Web 2.0 is the version of the Web that we are all using right now. If you’re reading this on a site then you’re using Web 2. Now what’s interesting with Web 2 is that webpages actually became a dynamic with two-way communications, they just are so much faster than Web 1.0. E-commerce sites like Amazon and Google began indexing to the Internet and with Facebook, they gave us this convenient place to share photos of our lives with friends and family. Web 2.0 created a revolution in global trade and businesses around the world as they had to really adapt or risk being left behind, which was massively adopted around 2019 and onwards due to the pandemic. Despite all of the benefits that we know Web 2.0 provides, it is hindered by one key point which is centralized control, which Web 3.0 is beginning to solve with blockchain technology.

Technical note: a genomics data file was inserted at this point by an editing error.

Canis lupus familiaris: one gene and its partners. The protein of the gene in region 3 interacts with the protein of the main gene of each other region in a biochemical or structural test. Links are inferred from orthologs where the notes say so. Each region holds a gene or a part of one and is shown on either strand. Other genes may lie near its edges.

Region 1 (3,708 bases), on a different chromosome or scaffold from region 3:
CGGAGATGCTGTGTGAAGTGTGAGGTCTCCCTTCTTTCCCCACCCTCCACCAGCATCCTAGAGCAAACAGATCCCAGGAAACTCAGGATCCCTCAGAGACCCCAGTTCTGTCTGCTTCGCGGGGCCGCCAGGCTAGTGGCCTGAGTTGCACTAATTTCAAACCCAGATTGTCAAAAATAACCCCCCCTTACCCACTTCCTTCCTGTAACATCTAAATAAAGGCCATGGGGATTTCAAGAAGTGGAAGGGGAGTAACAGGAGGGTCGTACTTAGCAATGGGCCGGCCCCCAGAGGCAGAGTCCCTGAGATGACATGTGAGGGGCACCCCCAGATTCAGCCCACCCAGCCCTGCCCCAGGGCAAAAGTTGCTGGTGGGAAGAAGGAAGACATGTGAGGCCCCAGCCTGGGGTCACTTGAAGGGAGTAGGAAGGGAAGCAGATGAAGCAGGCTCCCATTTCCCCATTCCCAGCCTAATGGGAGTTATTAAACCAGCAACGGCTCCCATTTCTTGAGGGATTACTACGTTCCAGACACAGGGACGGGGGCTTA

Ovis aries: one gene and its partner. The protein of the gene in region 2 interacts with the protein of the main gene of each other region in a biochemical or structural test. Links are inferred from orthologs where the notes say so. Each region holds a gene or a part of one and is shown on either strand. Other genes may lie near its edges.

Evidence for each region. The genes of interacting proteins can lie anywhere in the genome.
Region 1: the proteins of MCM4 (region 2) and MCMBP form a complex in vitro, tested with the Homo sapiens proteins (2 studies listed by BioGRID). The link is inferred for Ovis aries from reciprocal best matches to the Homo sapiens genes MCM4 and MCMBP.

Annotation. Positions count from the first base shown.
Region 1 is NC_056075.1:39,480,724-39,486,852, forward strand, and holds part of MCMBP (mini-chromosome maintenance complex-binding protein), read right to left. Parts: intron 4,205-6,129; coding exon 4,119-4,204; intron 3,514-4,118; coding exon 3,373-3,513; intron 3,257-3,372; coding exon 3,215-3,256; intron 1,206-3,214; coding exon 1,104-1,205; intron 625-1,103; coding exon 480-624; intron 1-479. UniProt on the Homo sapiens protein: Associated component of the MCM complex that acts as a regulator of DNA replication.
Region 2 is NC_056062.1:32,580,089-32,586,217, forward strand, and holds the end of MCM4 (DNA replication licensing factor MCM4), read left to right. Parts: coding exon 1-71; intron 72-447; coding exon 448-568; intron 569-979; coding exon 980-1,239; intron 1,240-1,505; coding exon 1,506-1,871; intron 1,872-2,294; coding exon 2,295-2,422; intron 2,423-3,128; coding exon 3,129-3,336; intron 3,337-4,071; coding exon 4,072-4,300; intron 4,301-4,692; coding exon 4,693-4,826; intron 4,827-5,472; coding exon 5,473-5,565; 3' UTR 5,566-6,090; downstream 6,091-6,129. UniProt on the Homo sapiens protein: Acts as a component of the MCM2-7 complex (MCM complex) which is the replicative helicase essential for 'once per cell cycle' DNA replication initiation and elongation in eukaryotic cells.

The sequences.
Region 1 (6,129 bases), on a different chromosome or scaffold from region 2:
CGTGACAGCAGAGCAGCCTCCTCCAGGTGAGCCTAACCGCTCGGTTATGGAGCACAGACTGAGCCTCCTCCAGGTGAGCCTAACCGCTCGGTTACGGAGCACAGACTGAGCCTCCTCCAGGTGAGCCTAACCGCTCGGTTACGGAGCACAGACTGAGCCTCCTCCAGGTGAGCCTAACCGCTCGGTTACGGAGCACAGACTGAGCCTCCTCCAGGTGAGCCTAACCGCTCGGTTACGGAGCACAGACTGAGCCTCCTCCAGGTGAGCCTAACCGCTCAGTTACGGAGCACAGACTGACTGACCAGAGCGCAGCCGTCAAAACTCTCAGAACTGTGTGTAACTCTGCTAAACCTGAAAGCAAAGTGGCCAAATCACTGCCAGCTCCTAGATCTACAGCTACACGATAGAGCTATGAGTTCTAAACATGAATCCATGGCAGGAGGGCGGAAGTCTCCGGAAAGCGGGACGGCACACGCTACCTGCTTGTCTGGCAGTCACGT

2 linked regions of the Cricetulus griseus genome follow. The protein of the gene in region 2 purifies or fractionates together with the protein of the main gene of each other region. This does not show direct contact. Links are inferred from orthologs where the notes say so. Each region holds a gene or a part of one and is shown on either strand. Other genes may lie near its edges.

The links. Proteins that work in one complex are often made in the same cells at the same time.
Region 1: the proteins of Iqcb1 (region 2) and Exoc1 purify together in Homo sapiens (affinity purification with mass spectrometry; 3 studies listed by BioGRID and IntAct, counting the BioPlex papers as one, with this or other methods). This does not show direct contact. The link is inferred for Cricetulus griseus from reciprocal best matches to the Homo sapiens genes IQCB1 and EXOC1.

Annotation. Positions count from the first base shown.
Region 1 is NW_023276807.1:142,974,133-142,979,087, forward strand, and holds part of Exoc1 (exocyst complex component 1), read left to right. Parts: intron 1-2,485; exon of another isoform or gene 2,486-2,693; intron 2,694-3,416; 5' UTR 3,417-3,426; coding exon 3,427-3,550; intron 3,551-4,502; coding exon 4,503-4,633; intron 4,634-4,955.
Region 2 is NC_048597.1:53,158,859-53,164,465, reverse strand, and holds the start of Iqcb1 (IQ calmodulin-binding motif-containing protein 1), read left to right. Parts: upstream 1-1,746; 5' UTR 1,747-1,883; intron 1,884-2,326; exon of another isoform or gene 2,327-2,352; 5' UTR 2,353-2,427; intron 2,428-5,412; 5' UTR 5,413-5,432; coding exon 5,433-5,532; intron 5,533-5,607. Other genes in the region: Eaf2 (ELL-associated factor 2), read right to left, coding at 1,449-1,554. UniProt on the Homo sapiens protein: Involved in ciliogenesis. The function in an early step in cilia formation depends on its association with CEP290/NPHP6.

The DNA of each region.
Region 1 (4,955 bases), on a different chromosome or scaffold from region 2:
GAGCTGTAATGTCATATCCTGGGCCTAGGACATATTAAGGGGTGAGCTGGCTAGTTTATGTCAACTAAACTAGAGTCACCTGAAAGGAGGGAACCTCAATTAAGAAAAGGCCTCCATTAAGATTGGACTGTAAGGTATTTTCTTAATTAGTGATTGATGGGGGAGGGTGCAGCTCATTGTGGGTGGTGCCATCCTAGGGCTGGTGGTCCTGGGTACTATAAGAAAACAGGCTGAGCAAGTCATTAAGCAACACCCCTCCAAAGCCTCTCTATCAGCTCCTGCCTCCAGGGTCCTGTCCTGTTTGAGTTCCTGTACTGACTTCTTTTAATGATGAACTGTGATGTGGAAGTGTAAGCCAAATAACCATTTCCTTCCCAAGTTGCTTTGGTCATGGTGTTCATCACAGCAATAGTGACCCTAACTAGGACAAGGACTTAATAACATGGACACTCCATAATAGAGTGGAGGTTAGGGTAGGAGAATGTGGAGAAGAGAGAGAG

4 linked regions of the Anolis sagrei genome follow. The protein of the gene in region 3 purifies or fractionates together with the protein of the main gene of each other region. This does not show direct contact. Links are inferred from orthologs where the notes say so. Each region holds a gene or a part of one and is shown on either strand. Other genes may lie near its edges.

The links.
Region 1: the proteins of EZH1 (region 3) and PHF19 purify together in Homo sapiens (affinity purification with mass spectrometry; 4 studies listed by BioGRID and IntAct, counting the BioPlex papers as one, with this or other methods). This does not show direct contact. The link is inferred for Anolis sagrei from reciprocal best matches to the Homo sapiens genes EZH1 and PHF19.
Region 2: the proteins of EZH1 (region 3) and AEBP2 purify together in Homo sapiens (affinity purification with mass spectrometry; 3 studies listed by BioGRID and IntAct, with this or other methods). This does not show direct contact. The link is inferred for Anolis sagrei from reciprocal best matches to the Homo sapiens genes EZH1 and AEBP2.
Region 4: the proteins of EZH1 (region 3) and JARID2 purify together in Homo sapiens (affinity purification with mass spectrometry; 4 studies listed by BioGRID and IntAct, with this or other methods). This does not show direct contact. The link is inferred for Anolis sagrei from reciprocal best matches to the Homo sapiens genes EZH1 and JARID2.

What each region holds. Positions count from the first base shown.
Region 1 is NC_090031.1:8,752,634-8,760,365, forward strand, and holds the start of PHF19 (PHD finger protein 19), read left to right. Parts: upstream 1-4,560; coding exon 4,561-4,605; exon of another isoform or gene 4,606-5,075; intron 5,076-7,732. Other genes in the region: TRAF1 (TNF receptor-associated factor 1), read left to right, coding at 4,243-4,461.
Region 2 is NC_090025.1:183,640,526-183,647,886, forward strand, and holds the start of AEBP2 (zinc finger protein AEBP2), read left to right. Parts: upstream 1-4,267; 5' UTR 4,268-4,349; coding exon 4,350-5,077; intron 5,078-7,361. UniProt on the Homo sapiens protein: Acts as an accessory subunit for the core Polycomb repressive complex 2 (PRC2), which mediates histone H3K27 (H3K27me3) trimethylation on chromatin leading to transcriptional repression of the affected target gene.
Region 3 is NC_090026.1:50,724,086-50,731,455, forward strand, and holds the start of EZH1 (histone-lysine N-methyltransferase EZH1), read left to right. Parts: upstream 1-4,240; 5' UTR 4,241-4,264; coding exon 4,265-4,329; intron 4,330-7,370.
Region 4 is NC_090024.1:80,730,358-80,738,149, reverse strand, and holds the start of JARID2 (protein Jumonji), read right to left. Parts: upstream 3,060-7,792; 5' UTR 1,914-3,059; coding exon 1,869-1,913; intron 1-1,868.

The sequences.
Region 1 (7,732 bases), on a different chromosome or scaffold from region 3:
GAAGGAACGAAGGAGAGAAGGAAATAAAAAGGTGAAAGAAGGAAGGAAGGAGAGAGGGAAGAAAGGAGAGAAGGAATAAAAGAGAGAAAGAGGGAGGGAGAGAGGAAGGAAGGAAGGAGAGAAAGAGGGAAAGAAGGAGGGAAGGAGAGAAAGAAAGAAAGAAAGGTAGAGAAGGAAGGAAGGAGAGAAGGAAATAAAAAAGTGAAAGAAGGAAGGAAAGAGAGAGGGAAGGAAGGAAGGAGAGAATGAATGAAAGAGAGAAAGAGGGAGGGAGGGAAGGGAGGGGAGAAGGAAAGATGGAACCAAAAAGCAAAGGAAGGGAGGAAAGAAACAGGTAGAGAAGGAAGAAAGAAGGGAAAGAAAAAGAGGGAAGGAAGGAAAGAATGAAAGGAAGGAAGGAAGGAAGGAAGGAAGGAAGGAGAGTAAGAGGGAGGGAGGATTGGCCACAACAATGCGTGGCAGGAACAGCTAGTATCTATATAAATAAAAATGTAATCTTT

Web 3.0 could have a huge impact, not just on crypto and tech or even your finances but, on the entire world. Now while it is the early days of development, we are seeing Web 3 turning into an awesome piece of innovation on the www. (World Wide Web) and we’re not alone. Web 3 has welcomed a whole range of innovators, especially during 2021, with the Crypto Space alone bringing in people who are pouring money into Web 3.0 protocols and generating masses of hype. Even the mainstream media, including the Guardian and the New York Times, is writing about Web 3.0.
As Web 3.0 and the Internet become more and more decentralized, you won’t have to have a different account for every single platform, like Twitter or Amazon. Instead, tools like the SafeMoon Wallet will give anyone access to decentralized applications, also known as DAPPs, from anywhere and without being required to hand over any sensitive or personal details through the use of smart contracts rather than any human intermediaries.